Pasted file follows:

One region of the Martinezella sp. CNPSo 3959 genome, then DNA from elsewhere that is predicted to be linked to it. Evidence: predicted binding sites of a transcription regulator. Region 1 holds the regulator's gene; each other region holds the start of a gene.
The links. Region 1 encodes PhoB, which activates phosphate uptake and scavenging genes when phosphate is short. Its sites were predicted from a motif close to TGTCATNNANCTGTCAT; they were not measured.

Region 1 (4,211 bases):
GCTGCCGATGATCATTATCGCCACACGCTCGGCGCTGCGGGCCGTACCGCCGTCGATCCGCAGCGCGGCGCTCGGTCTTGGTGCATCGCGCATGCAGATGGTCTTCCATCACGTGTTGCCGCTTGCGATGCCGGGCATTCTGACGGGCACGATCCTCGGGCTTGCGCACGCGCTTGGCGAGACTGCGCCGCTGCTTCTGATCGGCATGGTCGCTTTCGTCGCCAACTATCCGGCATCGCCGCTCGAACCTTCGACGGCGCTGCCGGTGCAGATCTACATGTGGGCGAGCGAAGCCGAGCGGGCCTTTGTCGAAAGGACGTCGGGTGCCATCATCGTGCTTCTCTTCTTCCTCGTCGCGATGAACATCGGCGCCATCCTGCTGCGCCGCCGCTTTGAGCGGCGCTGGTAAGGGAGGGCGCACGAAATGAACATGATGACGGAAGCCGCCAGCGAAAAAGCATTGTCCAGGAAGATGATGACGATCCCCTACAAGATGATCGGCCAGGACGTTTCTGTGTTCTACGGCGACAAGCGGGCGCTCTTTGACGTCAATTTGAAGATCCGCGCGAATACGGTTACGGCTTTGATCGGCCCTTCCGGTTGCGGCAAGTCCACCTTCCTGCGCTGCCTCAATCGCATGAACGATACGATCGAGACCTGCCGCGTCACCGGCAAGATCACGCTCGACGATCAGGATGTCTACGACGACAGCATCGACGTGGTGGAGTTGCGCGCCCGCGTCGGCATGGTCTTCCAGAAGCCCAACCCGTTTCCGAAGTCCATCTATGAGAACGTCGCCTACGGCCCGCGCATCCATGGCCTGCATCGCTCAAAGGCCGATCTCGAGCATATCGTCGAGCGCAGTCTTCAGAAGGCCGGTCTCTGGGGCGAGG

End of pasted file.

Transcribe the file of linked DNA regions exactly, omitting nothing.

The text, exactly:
One region of the Martinezella sp. CNPSo 3959 genome, then DNA from elsewhere that is predicted to be linked to it. Evidence: predicted binding sites of a transcription regulator. Region 1 holds the regulator's gene; each other region holds the start of a gene.
The links. Region 1 encodes PhoB, which activates phosphate uptake and scavenging genes when phosphate is short. Its sites were predicted from a motif close to TGTCATNNANCTGTCAT; they were not measured.

Region 1 (4,211 bases):
GCTGCCGATGATCATTATCGCCACACGCTCGGCGCTGCGGGCCGTACCGCCGTCGATCCGCAGCGCGGCGCTCGGTCTTGGTGCATCGCGCATGCAGATGGTCTTCCATCACGTGTTGCCGCTTGCGATGCCGGGCATTCTGACGGGCACGATCCTCGGGCTTGCGCACGCGCTTGGCGAGACTGCGCCGCTGCTTCTGATCGGCATGGTCGCTTTCGTCGCCAACTATCCGGCATCGCCGCTCGAACCTTCGACGGCGCTGCCGGTGCAGATCTACATGTGGGCGAGCGAAGCCGAGCGGGCCTTTGTCGAAAGGACGTCGGGTGCCATCATCGTGCTTCTCTTCTTCCTCGTCGCGATGAACATCGGCGCCATCCTGCTGCGCCGCCGCTTTGAGCGGCGCTGGTAAGGGAGGGCGCACGAAATGAACATGATGACGGAAGCCGCCAGCGAAAAAGCATTGTCCAGGAAGATGATGACGATCCCCTACAAGATGATCGGCCAGGACGTTTCTGTGTTCTACGGCGACAAGCGGGCGCTCTTTGACGTCAATTTGAAGATCCGCGCGAATACGGTTACGGCTTTGATCGGCCCTTCCGGTTGCGGCAAGTCCACCTTCCTGCGCTGCCTCAATCGCATGAACGATACGATCGAGACCTGCCGCGTCACCGGCAAGATCACGCTCGACGATCAGGATGTCTACGACGACAGCATCGACGTGGTGGAGTTGCGCGCCCGCGTCGGCATGGTCTTCCAGAAGCCCAACCCGTTTCCGAAGTCCATCTATGAGAACGTCGCCTACGGCCCGCGCATCCATGGCCTGCATCGCTCAAAGGCCGATCTCGAGCATATCGTCGAGCGCAGTCTTCAGAAGGCCGGTCTCTGGGGCGAGG